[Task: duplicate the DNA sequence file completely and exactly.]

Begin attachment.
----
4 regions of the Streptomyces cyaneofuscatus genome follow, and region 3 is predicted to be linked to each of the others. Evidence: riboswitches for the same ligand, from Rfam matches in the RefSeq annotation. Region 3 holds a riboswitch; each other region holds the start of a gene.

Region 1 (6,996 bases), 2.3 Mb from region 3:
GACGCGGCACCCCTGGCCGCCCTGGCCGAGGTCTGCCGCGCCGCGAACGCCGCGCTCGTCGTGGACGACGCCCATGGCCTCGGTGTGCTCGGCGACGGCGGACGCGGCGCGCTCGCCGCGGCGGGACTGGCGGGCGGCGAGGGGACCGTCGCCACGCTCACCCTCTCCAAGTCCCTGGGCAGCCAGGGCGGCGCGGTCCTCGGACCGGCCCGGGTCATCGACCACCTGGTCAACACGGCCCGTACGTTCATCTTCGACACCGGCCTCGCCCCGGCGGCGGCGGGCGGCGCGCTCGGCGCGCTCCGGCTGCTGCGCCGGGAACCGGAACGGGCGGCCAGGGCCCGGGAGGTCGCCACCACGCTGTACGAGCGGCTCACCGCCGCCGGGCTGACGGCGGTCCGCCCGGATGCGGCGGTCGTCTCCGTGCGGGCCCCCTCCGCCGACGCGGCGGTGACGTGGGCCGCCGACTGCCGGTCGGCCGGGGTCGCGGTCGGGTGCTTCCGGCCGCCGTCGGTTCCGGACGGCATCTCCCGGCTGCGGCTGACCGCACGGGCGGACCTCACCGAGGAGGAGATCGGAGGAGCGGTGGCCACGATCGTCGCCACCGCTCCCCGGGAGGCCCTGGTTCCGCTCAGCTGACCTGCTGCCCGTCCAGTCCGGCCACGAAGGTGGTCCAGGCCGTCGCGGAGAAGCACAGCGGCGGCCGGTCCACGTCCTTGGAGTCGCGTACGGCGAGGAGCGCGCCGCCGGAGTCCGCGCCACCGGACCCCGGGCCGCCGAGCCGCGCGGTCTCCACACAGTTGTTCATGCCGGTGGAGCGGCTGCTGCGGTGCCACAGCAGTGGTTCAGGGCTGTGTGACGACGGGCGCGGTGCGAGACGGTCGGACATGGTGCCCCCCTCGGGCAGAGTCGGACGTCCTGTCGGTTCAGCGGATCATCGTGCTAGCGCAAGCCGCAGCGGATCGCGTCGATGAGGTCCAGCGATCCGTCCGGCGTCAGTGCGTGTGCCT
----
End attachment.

4 regions of the Streptomyces cyaneofuscatus genome follow, and region 3 is predicted to be linked to each of the others. Evidence: riboswitches for the same ligand, from Rfam matches in the RefSeq annotation. Region 3 holds a riboswitch; each other region holds the start of a gene.

Region 1 (6,996 bases), 2.3 Mb from region 3:
GACGCGGCACCCCTGGCCGCCCTGGCCGAGGTCTGCCGCGCCGCGAACGCCGCGCTCGTCGTGGACGACGCCCATGGCCTCGGTGTGCTCGGCGACGGCGGACGCGGCGCGCTCGCCGCGGCGGGACTGGCGGGCGGCGAGGGGACCGTCGCCACGCTCACCCTCTCCAAGTCCCTGGGCAGCCAGGGCGGCGCGGTCCTCGGACCGGCCCGGGTCATCGACCACCTGGTCAACACGGCCCGTACGTTCATCTTCGACACCGGCCTCGCCCCGGCGGCGGCGGGCGGCGCGCTCGGCGCGCTCCGGCTGCTGCGCCGGGAACCGGAACGGGCGGCCAGGGCCCGGGAGGTCGCCACCACGCTGTACGAGCGGCTCACCGCCGCCGGGCTGACGGCGGTCCGCCCGGATGCGGCGGTCGTCTCCGTGCGGGCCCCCTCCGCCGACGCGGCGGTGACGTGGGCCGCCGACTGCCGGTCGGCCGGGGTCGCGGTCGGGTGCTTCCGGCCGCCGTCGGTTCCGGACGGCATCTCCCGGCTGCGGCTGACCGCACGGGCGGACCTCACCGAGGAGGAGATCGGAGGAGCGGTGGCCACGATCGTCGCCACCGCTCCCCGGGAGGCCCTGGTTCCGCTCAGCTGACCTGCTGCCCGTCCAGTCCGGCCACGAAGGTGGTCCAGGCCGTCGCGGAGAAGCACAGCGGCGGCCGGTCCACGTCCTTGGAGTCGCGTACGGCGAGGAGCGCGCCGCCGGAGTCCGCGCCACCGGACCCCGGGCCGCCGAGCCGCGCGGTCTCCACACAGTTGTTCATGCCGGTGGAGCGGCTGCTGCGGTGCCACAGCAGTGGTTCAGGGCTGTGTGACGACGGGCGCGGTGCGAGACGGTCGGACATGGTGCCCCCCTCGGGCAGAGTCGGACGTCCTGTCGGTTCAGCGGATCATCGTGCTAGCGCAAGCCGCAGCGGATCGCGTCGATGAGGTCCAGCGATCCGTCCGGCGTCAGTGCGTGTGCCT